What are your cattle consuming? Variation in feedstuffs can be significant, making forage sampling an increasingly important livestock management tool, according to extension experts.
Brett Melton, livestock production extension agent with Kansas State University Research and Extension, explained its importance and how to do it during a winter livestock workshop Feb. 11 in Mankato, Kansas.
“The whole objective is to get a representative sample of whatever the cattle are actually going to be consuming,” he said.
Since most weather damage occurs in the outer 12 inches of big, round hay bales he recommends using an approved forage sampling device and take a sample by drilling at least 18 inches deep into the bale.
Minimizing errors is important. Grabbing grass from the side of the bale, for example, won’t give accurate results.
“The whole idea is to be highly precise so we know what you’re feeding the cattle,” Melton said.
He recommends sampling 10-20% of round bales randomly. Samples should be taken as close to feeding as possible. Poor sampling techniques can create more problems than producers think.
“All types of forages can have a wide variety of values depending on several factors, including maturity, rainfall and soil type,” he said. “Proper forage sampling and testing is important to be able to balance a ration for cattle. We need to know how much energy and protein the cattle can get out of the forage so we know how much protein and energy to supplement.”
Using a forage lot for a sample can provide good information. A lot consists of forage harvested from one field at the same cutting and maturity within a 48-hour period. It usually contains less than 100 tons of hay.
The lot should have similar growing and harvesting conditions. Forage types, soil types, and weed infestations would be alike, as well as cutting dates, the type of harvest equipment used, weather during growth and harvest and storage conditions.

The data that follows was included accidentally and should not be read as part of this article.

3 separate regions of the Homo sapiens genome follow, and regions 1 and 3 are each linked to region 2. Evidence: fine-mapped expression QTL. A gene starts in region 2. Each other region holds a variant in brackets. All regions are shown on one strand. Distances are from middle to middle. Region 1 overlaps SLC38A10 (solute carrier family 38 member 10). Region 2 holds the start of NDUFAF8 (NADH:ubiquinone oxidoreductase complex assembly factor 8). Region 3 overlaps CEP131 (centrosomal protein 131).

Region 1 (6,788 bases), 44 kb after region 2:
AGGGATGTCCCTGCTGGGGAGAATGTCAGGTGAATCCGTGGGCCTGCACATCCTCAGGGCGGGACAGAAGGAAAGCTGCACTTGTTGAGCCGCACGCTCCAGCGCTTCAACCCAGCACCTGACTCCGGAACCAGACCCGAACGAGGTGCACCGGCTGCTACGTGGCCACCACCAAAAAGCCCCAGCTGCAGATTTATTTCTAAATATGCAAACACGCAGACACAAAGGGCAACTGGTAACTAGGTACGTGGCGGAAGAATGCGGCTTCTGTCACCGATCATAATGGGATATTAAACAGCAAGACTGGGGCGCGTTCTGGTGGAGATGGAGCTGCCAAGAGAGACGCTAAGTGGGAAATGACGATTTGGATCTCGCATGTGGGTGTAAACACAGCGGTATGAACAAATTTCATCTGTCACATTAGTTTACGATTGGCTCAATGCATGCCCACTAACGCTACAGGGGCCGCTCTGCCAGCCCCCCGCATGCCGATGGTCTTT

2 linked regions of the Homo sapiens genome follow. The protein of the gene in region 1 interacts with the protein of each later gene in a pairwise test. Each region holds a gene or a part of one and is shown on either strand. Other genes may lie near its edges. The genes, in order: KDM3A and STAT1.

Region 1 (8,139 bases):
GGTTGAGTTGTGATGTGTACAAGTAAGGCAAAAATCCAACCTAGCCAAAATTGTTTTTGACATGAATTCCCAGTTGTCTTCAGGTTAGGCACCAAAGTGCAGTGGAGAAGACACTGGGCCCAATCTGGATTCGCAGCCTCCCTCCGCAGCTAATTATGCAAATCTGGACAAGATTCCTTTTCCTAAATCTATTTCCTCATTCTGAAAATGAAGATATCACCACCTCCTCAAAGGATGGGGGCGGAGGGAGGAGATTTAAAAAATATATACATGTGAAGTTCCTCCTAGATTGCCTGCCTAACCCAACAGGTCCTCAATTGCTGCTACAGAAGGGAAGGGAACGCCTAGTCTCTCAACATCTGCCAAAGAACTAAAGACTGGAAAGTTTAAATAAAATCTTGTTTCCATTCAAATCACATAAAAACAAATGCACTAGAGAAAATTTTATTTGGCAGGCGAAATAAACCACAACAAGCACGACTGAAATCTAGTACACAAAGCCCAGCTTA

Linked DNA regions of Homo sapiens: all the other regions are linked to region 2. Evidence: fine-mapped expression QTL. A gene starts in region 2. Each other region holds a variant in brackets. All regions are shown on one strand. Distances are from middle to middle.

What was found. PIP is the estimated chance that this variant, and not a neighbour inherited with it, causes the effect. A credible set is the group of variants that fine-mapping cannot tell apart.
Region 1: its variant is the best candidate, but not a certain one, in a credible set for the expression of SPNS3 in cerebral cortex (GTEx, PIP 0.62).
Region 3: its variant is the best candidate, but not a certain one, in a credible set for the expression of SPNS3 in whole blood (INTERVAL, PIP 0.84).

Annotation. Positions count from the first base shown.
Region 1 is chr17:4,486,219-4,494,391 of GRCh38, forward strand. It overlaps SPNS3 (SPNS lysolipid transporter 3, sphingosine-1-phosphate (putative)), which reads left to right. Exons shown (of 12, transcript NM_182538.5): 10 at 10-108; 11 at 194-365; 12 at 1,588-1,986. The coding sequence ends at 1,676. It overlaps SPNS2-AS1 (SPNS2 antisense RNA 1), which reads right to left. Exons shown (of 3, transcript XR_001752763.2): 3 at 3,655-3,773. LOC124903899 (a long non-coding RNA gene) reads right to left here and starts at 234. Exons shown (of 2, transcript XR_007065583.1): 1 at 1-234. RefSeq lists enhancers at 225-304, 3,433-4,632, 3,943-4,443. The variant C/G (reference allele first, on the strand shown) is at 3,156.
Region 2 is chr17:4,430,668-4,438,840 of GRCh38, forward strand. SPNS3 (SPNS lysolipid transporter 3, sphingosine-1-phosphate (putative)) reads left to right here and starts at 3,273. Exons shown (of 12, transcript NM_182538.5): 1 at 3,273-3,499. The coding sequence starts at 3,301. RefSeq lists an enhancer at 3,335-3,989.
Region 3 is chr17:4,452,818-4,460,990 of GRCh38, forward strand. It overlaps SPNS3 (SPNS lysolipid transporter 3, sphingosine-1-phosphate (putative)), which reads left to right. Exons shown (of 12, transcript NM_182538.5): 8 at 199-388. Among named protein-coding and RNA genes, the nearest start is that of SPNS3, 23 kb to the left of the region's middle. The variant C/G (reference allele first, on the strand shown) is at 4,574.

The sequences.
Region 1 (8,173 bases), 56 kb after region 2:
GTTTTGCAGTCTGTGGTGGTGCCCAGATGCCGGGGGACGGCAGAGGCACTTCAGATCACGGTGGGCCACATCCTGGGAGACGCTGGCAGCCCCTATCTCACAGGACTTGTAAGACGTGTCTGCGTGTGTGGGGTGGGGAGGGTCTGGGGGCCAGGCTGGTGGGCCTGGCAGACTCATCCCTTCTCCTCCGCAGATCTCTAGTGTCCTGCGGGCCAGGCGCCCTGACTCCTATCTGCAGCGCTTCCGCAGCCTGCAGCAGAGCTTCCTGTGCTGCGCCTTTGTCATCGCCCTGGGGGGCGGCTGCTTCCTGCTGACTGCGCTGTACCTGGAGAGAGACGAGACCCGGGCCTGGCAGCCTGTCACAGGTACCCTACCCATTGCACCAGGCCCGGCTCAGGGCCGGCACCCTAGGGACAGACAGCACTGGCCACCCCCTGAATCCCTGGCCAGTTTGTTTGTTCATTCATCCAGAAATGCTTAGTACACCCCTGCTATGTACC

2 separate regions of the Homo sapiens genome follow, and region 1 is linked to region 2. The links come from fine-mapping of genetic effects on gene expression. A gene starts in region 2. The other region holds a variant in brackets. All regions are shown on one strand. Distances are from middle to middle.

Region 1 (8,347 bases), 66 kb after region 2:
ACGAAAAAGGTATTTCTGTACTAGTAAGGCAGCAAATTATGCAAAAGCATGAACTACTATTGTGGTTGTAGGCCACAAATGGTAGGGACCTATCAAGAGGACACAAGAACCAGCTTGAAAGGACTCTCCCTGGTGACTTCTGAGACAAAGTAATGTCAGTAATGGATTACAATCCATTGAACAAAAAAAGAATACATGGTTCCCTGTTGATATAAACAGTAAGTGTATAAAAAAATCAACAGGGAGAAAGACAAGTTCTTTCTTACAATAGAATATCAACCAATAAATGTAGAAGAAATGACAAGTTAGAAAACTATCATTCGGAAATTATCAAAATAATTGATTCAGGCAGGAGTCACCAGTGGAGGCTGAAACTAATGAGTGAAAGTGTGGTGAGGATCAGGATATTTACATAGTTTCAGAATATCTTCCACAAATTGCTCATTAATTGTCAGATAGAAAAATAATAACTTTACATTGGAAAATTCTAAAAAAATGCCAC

When grouping bales, Melton suggests grouping by field, source, forage type and quality, and test for nitrates in the future.
If sampling big square bales, Melton advises sampling from the ends.
Sampling standing forage is also a good idea, he said.
When sampling from a large silage pile, he urged extreme caution when using a loader or rake: “Be very careful not to get trapped in a ‘silage avalanche,’ and put safety first,” he said, noting its vital to have a second person with you to assist in emergencies.
Rancher Mark Russell of Courtland, Kansas who taught FFA for 38 years at Pike Valley High School in Scandia, Kansas, attended the February 11th K-State Winter Ranch Management presentations, which included forage sampling.
Forage sampling is something Courtland, Kansas rancher Mark Russell was familiar with from his days teaching FFA at Pike Valley High School in Scandia, Kansas. It was also something he read about thoroughly and shared with his students with a hands-on competent.
“I always tried to teach kids how to come up with a balanced ration. We passed the samples around to the kids, along with some analysis from the lab so they could compare … the more leaves you have on alfalfa, the better,” he said.
Russell ranches in a Republic County partnership with a herd made of mainly Red Angus that was in the midst of calving season in early February. For those mothers, nutrition is especially important, and so is forage sampling, he said.
“Like Brett said, it’s important – getting more material from the inside of the bale, because from the outside; you get deterioration from rain, snow or other,” Russell said. “So it’s important to use the probe to get material from the inside the bale.”
Amy Hadachek can be reached at firstname.lastname@example.org.